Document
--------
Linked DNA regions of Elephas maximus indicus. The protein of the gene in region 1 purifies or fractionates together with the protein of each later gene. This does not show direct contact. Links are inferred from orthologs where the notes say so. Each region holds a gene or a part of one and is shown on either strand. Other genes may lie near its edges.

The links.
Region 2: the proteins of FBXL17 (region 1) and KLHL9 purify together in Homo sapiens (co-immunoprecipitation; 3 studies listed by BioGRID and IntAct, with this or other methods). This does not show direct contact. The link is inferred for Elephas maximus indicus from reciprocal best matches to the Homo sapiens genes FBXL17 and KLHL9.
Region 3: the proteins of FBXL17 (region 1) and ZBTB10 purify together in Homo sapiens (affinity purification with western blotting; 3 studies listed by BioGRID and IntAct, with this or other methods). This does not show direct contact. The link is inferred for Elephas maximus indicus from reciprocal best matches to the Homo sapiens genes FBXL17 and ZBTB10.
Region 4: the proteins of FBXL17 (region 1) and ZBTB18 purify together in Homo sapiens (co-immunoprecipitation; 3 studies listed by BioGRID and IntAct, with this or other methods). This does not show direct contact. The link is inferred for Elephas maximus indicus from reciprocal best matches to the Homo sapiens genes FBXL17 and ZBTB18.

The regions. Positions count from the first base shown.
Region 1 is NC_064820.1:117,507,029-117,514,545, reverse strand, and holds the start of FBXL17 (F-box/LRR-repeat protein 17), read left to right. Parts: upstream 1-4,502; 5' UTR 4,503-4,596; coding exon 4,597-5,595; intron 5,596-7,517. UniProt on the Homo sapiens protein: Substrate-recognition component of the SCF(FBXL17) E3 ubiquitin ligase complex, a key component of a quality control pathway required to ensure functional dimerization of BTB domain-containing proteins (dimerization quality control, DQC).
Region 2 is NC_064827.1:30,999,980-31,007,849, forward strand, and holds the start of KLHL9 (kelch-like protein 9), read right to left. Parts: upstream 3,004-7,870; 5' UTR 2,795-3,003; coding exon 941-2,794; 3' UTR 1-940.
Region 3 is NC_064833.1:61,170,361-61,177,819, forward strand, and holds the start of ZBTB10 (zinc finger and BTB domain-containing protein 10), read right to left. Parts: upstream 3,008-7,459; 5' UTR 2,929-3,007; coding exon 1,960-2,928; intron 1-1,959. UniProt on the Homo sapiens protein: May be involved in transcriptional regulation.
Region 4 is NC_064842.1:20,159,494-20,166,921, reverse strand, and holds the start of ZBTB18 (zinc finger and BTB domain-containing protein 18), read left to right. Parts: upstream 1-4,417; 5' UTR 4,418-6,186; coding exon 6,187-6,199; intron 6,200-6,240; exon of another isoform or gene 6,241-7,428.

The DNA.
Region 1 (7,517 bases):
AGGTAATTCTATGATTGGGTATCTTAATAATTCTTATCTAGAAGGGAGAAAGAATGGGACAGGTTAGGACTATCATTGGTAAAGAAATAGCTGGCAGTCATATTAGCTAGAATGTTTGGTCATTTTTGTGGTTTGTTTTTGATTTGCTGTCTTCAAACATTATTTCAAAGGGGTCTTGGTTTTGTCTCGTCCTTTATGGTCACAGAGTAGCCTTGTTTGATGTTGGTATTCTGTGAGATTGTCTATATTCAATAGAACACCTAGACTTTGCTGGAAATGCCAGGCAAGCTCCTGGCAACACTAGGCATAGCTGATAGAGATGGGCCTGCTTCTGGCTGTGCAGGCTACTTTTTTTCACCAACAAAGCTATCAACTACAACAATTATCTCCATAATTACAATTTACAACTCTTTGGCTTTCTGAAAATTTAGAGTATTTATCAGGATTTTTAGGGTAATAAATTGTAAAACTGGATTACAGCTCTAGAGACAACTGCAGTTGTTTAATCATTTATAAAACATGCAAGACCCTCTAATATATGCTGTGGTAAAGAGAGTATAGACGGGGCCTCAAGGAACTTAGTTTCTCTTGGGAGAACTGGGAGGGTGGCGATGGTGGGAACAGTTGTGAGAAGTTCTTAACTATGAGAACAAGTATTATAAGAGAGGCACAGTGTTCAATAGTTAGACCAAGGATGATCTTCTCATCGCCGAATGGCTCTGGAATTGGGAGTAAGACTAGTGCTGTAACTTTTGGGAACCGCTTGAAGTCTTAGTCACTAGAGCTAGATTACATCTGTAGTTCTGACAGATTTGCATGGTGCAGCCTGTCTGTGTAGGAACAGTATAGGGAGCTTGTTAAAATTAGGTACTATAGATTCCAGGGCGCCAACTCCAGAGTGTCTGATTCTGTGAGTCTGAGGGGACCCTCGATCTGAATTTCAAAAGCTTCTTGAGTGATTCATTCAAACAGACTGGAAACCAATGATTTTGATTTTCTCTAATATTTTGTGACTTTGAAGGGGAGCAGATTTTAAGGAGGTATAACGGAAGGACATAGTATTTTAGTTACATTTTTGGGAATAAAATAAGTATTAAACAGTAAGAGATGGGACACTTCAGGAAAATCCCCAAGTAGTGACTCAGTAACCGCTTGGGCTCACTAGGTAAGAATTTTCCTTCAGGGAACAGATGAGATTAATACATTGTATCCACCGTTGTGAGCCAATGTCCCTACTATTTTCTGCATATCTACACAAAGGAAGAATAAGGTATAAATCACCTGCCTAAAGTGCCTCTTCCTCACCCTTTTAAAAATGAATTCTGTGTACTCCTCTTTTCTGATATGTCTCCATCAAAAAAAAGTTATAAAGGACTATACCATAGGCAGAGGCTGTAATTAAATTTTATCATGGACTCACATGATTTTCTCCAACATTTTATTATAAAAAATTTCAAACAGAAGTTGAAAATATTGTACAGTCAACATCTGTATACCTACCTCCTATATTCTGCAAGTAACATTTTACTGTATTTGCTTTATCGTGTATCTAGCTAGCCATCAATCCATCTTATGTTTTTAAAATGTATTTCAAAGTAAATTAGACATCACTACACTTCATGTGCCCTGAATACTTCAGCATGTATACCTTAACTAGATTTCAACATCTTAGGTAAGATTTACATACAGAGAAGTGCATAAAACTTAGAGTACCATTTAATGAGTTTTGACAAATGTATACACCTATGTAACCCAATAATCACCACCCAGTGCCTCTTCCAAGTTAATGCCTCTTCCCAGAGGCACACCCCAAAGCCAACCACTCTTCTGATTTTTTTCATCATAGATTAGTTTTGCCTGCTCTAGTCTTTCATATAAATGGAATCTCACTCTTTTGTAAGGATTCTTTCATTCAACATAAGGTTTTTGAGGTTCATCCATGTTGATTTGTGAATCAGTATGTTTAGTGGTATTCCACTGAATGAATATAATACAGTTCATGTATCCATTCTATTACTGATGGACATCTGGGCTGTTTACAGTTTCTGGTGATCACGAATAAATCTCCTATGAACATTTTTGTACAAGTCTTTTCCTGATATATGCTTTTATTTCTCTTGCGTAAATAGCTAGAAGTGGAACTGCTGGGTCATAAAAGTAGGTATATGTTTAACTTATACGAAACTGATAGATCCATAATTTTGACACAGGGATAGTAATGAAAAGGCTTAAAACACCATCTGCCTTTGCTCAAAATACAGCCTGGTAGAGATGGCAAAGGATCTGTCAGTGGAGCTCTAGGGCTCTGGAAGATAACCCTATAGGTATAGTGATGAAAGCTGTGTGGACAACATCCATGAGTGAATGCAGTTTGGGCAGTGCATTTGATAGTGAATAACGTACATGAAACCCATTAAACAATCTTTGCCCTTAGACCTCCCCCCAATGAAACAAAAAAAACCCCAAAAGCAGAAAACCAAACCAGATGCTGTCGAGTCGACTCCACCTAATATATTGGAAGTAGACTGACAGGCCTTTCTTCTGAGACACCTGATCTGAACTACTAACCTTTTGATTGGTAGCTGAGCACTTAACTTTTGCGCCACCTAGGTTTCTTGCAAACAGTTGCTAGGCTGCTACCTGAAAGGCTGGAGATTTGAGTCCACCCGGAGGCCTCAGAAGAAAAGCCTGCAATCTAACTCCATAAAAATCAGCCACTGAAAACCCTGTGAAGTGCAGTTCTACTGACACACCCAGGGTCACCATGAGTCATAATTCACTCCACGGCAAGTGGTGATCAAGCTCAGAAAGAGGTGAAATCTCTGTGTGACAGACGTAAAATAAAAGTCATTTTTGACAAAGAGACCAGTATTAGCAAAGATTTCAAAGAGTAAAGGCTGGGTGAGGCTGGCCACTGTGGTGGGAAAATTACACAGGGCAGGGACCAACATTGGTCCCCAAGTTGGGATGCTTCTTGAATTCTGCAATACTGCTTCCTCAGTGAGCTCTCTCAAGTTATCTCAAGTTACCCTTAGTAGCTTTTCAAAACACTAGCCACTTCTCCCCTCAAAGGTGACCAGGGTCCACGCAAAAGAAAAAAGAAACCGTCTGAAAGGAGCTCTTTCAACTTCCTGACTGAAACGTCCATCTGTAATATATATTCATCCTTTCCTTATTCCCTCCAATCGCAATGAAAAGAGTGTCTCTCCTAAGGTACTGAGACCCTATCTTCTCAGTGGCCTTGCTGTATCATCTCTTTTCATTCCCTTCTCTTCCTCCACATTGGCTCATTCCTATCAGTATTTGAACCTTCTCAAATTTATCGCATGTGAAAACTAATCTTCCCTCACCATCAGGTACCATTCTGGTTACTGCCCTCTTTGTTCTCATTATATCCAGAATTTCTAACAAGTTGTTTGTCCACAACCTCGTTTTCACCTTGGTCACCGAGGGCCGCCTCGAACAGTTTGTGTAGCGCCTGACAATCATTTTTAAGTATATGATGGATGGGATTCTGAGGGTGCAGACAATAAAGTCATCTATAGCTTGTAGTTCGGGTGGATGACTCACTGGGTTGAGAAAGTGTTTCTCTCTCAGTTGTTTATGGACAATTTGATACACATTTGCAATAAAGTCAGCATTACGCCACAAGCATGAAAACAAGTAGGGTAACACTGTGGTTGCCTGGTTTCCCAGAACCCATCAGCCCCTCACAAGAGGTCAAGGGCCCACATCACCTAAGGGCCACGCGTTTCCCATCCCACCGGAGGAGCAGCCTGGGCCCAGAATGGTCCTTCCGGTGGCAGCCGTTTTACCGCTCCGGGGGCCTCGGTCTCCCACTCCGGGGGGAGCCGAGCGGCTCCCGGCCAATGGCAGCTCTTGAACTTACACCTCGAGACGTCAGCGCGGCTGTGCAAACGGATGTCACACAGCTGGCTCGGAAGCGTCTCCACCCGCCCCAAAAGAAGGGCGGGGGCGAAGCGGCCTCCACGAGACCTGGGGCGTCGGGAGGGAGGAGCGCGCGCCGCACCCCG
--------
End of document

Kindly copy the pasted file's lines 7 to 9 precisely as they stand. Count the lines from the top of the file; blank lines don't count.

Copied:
Region 1 is NC_064820.1:117,507,029-117,514,545, reverse strand, and holds the start of FBXL17 (F-box/LRR-repeat protein 17), read left to right. Parts: upstream 1-4,502; 5' UTR 4,503-4,596; coding exon 4,597-5,595; intron 5,596-7,517. UniProt on the Homo sapiens protein: Substrate-recognition component of the SCF(FBXL17) E3 ubiquitin ligase complex, a key component of a quality control pathway required to ensure functional dimerization of BTB domain-containing proteins (dimerization quality control, DQC).
Region 2 is NC_064827.1:30,999,980-31,007,849, forward strand, and holds the start of KLHL9 (kelch-like protein 9), read right to left. Parts: upstream 3,004-7,870; 5' UTR 2,795-3,003; coding exon 941-2,794; 3' UTR 1-940.
Region 3 is NC_064833.1:61,170,361-61,177,819, forward strand, and holds the start of ZBTB10 (zinc finger and BTB domain-containing protein 10), read right to left. Parts: upstream 3,008-7,459; 5' UTR 2,929-3,007; coding exon 1,960-2,928; intron 1-1,959. UniProt on the Homo sapiens protein: May be involved in transcriptional regulation.